Battalion Chief Jerome Boyd was a man of many talents — a former Seattle Seahawks football player, a champion domino player — and he was devoted to his family.
“Chief Boyd was a man larger than life who loved his family, his friends, boxing, jazz, the Clippers and, I recently learned, dominos,” Fire Chief Ralph Terrazas said. “His loss was felt immediately and deeply by his family and those who worked with him. I join the men and women of LAFD in mourning Chief Boyd’s sudden passing. It is always an unexpected tragedy to lose one of our own and my thoughts and prayers are with his family at this difficult time.
Captain Johnny Green, stated that Chief Boyd will be remembered for his competitiveness and hard work. “He was very competitive, especially with sports,” said Green. “He played in professional sports prior to coming to the fire department. He played in college as well and he brought that competitive spirit to the fire department. He wanted to be the best trained and best fit firefighter in the promotional process.”
Boyd, 55, was remembered on May 8, 2017, in downtown Los Angeles during a celebration of his life at The Novo by Microsoft at L.A. Live.
His son, Jerome Boyd II, teared up while reading his father’s obituary but was able to tell a story about his father’s competitiveness. The elder Boyd had issued a stubborn challenge to his son and daughter-in-law, who competed in the Olympic trials for track a couple of years ago in Mexico. His father vowed “he would beat us in a 100-meter race,” Boyd II said.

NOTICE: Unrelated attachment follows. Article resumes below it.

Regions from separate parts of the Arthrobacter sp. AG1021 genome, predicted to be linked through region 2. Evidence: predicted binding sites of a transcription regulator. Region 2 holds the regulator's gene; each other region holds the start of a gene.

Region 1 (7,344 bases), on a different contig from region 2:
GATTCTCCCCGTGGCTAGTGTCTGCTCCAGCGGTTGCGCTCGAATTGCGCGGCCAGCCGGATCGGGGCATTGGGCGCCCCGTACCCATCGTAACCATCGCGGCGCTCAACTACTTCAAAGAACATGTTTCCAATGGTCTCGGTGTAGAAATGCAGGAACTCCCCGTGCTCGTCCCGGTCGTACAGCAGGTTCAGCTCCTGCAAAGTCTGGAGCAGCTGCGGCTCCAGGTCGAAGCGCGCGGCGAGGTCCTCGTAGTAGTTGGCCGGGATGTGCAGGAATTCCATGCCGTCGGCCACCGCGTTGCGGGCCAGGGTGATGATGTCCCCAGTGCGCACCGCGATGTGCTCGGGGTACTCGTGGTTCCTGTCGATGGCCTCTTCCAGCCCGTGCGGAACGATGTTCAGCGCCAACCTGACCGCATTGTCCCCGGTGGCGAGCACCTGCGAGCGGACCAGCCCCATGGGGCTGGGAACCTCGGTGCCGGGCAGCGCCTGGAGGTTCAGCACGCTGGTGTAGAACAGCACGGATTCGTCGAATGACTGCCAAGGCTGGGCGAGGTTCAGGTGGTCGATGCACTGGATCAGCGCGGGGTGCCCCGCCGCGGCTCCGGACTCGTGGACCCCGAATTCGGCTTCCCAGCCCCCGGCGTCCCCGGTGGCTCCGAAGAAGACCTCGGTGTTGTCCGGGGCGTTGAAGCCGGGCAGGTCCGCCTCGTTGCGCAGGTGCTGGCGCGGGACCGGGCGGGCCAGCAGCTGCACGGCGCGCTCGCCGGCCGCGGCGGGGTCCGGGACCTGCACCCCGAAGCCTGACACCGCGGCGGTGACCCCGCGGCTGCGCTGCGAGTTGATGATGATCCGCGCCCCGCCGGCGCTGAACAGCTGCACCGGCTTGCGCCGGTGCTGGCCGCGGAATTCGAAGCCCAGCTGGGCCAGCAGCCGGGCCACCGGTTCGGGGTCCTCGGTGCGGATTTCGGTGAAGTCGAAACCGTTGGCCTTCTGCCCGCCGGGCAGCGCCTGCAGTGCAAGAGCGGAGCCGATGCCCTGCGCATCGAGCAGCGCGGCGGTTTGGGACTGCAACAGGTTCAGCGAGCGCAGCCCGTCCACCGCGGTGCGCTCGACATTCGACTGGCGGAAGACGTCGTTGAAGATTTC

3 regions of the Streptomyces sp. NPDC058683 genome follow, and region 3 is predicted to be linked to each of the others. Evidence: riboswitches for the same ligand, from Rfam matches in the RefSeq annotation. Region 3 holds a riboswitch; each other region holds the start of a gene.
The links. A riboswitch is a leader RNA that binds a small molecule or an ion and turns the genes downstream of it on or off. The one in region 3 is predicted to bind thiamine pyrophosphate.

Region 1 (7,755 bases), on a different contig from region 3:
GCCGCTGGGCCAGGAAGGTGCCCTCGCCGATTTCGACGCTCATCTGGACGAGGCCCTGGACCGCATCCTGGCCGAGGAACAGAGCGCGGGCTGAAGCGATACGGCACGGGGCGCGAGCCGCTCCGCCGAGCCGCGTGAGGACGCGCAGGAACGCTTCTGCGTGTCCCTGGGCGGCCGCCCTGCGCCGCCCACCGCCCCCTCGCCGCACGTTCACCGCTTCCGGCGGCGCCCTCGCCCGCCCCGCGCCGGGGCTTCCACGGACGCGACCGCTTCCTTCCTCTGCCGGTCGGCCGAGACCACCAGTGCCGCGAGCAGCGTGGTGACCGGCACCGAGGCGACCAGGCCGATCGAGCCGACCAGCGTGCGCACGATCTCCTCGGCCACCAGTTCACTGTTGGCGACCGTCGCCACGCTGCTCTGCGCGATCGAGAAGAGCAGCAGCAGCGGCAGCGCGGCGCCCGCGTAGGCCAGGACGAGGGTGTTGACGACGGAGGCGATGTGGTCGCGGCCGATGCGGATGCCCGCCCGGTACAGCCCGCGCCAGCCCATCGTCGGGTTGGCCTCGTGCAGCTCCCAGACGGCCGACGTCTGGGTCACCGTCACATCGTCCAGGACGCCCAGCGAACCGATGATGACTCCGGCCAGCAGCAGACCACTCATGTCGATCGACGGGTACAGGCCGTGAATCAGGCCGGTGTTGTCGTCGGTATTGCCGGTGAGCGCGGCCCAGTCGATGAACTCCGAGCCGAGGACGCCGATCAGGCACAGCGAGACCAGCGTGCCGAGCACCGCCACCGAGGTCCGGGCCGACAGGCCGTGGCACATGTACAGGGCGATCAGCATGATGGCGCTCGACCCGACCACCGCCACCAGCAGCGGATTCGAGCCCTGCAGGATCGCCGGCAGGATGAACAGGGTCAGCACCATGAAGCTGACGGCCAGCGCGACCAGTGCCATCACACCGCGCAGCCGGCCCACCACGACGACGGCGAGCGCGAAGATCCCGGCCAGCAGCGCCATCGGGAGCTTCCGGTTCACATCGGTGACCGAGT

“We go 10 meters, I look back and it was me and my wife and then my dad but he was doing the exact same thing everybody does when they lose a race — he was grabbing his hamstring,” Boyd II said to laughter.
The younger Boyd then became serious and said the story showed his father — who was 52 at the time — remained competitive. “I think that’s what we should do throughout life,” Boyd II said. “Never give up. Always challenge yourself. Challenge everyone around you.”
Roy Harvey, Assistant Fire Marshal recalled, “Chief Boyd was an outstanding man and a trusted leader within the department. He was never afraid of the tough decision. He served as an inspiration to not only young black men interested in becoming a firefighter, but to all young people he encountered. In his work with the youth of the community, he placed an equal emphasis on academics as well as athletics in instilling character and good citizenship. He will be sorely missed.”
Jerome Boyd was born in Los Angeles. He graduated from Crenshaw High School and attended Santa Monica City College before transferring to Oregon State University. He played for the Seattle Seahawks in the early 1980’s and joined the Los Angeles Fire Department in 1986.
In 2012, President Barack Obama honored him for ensuring the safe landing and takeoff of Air Force One at LAX. Boyd later transferred to the Public Safety Section.
Boyd served more than 30 years in the LAFD. His last assignment was with the Fire Prevention Bureau’s Public Safety Section. His life outside of the fire department involved mentoring at Excel, a program he co-founded, designed to promote upward mobility within the fire service. He leaves behind his wife, Caroline Boyd, a daughter and three sons.